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Thread: 'It hurts if you just quit'
'It hurts if you just quit'
By Jim Thomas
ST. LOUIS POST-DISPATCH
GLENDALE, ARIZ. — The fans are mad, the players are frustrated and the head coach is under fire. Mercifully, the nightmare that is Rams football 2007 comes to an end Sunday against the Arizona Cardinals.
"What are we — 3-12?" wide receiver Torry Holt said. "That's not good, man. Especially coming off a season last year where we were 8-8. We finished on a good note, so you come back (from) the offseason with much promise. You bring in guys, add guys, and that gives you that much more promise."
And then you lose your first eight games.
"To start out the way we did, and to see things just become a domino effect to where we are now, it's disheartening," Holt said. "It's disappointing, especially if you're a winner. If you're a competitor, and you like to win, and you've had some taste of success, it can be draining."
In a season that long ago went down the drain, a victory is needed Sunday to avoid becoming the worst Rams team since the move to St. Louis in 1995. At the moment, the standard bearers for ineptitude are the '98 Rams, who finished 4-12 under Dick Vermeil.
In 70 years of Rams football, only six teams have finished a season with three or fewer victories — most recently, the 3-13 Los Angeles Rams of 1991. That's a neighborhood the '07 Rams want to avoid.
So a victory over the Big Red "can kind of end some of that sourness that's in our mouths," Holt said.
"We're going with the intention of winning the football game and basically setting our goals for 2008," coach Scott Linehan said Friday. "At the end of the game, we're going to be focused on that right away. We want them to be very lofty, and very have high standards for our goals."
Victories haven't come easy for the Rams this season, and beating the Cardinals in their suburban Phoenix home will be easier said than done. The Cardinals are developing a home-field edge in the building now known as University of Phoenix Stadium.
Sunday's game marks the 20th consecutive sellout since the stadium opened in 2006 — a total that includes regular-season and preseason games. The Cardinals are 5-2 at home this season, and a victory Sunday would give them their best home record since the franchise moved to the Valley of the Sun from St. Louis in 1988.
Although eliminated from the playoffs, Arizona (7-Cool does have a chance to finish at .500 (or better) for only the third time in 20 seasons in the desert. Additionally, the Cardinals are trying to sweep the season series with St. Louis for the first time since realignment put both teams in the NFC West in 2002.
So the Cardinals seemingly have much more to play for than the Rams. But Rams players insisted over the course of the practice week that they will do more than just go through the motions Sunday.
"We're all prideful enough to know that we want to win," linebacker Will Witherspoon said. "There's always got to be that sense of urgency to do it — to get the job done.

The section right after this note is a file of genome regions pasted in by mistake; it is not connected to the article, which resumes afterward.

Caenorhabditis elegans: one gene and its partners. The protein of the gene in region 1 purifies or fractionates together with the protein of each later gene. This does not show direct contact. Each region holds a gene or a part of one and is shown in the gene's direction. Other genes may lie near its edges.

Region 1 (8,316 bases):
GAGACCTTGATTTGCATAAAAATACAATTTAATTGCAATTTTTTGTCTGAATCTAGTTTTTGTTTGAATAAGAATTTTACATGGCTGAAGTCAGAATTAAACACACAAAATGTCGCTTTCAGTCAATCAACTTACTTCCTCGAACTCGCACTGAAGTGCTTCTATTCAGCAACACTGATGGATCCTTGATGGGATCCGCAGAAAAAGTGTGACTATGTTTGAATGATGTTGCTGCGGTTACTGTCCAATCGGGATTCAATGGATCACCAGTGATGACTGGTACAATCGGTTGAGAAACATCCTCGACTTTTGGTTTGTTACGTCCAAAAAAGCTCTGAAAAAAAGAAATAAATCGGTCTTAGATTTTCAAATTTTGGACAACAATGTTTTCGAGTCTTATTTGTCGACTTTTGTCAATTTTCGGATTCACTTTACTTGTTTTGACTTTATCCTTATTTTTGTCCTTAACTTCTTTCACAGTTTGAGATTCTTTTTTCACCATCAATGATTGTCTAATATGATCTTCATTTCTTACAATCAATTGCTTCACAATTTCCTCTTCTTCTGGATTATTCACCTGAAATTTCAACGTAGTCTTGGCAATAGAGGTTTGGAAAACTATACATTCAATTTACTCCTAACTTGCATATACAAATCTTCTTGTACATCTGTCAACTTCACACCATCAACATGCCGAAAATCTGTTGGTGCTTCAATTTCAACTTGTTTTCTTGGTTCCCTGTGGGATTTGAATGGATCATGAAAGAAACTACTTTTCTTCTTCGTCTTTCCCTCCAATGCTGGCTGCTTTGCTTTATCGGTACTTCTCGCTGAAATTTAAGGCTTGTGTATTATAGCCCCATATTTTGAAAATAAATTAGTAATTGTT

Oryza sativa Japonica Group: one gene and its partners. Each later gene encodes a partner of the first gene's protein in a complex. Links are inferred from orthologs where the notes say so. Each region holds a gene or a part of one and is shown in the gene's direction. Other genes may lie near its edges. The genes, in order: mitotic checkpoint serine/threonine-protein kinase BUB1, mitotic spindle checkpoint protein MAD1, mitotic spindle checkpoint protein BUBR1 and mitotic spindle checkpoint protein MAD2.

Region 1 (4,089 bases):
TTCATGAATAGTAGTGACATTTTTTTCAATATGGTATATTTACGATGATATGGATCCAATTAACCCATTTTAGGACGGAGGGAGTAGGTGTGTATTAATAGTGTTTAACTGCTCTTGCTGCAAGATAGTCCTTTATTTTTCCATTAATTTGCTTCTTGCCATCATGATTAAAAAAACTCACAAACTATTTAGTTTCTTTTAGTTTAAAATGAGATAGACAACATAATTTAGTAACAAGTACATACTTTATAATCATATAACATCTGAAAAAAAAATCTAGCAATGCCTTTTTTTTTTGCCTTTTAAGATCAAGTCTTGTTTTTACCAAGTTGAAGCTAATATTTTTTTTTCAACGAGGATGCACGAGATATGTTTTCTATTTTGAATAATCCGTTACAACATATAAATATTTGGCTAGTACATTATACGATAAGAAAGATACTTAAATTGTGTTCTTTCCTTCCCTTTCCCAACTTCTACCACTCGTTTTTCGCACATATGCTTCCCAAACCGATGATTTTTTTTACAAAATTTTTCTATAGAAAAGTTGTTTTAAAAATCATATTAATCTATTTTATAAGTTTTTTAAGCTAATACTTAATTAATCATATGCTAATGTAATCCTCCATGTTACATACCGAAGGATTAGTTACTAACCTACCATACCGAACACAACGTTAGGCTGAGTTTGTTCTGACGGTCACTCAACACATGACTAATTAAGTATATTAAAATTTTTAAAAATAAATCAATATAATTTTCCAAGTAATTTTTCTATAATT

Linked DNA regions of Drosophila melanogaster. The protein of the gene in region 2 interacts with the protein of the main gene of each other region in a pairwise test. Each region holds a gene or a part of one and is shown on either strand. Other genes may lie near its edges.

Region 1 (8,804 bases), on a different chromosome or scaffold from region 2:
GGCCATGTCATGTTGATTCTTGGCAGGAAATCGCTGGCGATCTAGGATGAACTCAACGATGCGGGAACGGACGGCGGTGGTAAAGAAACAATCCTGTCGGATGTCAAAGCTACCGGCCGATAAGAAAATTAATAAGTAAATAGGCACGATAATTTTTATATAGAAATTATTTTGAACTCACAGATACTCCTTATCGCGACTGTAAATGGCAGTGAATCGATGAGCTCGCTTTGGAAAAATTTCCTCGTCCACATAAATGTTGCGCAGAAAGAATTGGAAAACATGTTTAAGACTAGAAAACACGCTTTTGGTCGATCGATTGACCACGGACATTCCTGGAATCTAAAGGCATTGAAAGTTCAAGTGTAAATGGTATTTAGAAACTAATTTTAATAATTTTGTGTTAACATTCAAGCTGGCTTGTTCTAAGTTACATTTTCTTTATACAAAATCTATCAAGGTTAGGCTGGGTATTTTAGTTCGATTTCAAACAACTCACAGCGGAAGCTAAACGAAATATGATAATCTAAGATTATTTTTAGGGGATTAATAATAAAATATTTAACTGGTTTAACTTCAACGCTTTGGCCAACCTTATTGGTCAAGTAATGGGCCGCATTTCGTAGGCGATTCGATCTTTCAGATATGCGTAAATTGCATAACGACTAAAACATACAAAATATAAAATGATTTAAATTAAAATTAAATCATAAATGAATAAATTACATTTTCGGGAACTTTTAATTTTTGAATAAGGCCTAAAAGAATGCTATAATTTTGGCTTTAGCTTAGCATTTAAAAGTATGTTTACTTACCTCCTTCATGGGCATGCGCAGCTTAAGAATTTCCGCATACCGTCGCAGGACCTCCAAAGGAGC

"I think anyone you ask in this locker room would be like, 'You know what? We've got to go out and get another win. We've got to play and get things done.' I mean, it hurts inside if you just quit. What would your other teammates think about you? You're a quitter."
Quarterback Marc Bulger says he's playing for love of the game Sunday.
"I think we have guys in here that like to play," Bulger said. "I'm looking to have fun. It doesn't mean anything as far as playoffs and all that, but anytime you go out there, you enjoy yourself, and just remember the times when you weren't on a team. Or (think about) people that are in a hospital, or in different countries — in Iraq. I mean, just be thankful and enjoy it."
From a bottom-line aspect, many players are playing for their jobs. After a normal season, NFL teams usually change about one-third of their roster. A 3-13 or 4-12 finish could lead to a lot more change.
"That is the type of thing that can motivate you as a player," safety Corey Chavous said. "Because certainly, a lot of guys won't be back because there will be changes."
If you don't think one game can make a difference, look no further than rookie Derek Stanley. After spending most of this season on the practice squad, Stanley put himself on the radar for 2008 with kickoff returns of 43 and 49 yards against Pittsburgh last Sunday.
"This is my third locker room, and I've seen a lot of guys come and go," said Chavous, who played previously for Minnesota and Arizona. "I've come and gone. ... Before you look around the locker room, look at your own place. And then after that, you hope that you're going to be able to play with some of these guys again. But you certainly cherish every week, because it could be the last time you suit up with some of these guys."
Or suit up, period.
Re: 'It hurts if you just quit'," safety Corey Chavous said. "Because certainly, a lot of guys won't be back because there will be changes."
Re: 'It hurts if you just quit'
I ID'd Chavous coverage as a problem in the pre-season and posted that here.
Lofty Goals? Somehow I think Linehan is shooting for .500, When was the last time we beat a good team?
I hope I'm wrong
Last edited by Tony Soprano; -12-30-2007 at 03:13 PM.
Re: 'It hurts if you just quit'
Is he really that bad? I haven't seen many games at all due to location. But I haven't really seen much of Chavous's play, other than the Frank Gore missed tackle. Didn't he like just get the Carl Ekern award as well for contributions as a team player? The organisation must like him. I'm sure he started life as a CB in Arizona, so surley his coverage aint that bad.........is it? (or more likely) 'was it?'
Last edited by Ntchwaidumela; -12-30-2007 at 07:15 PM.
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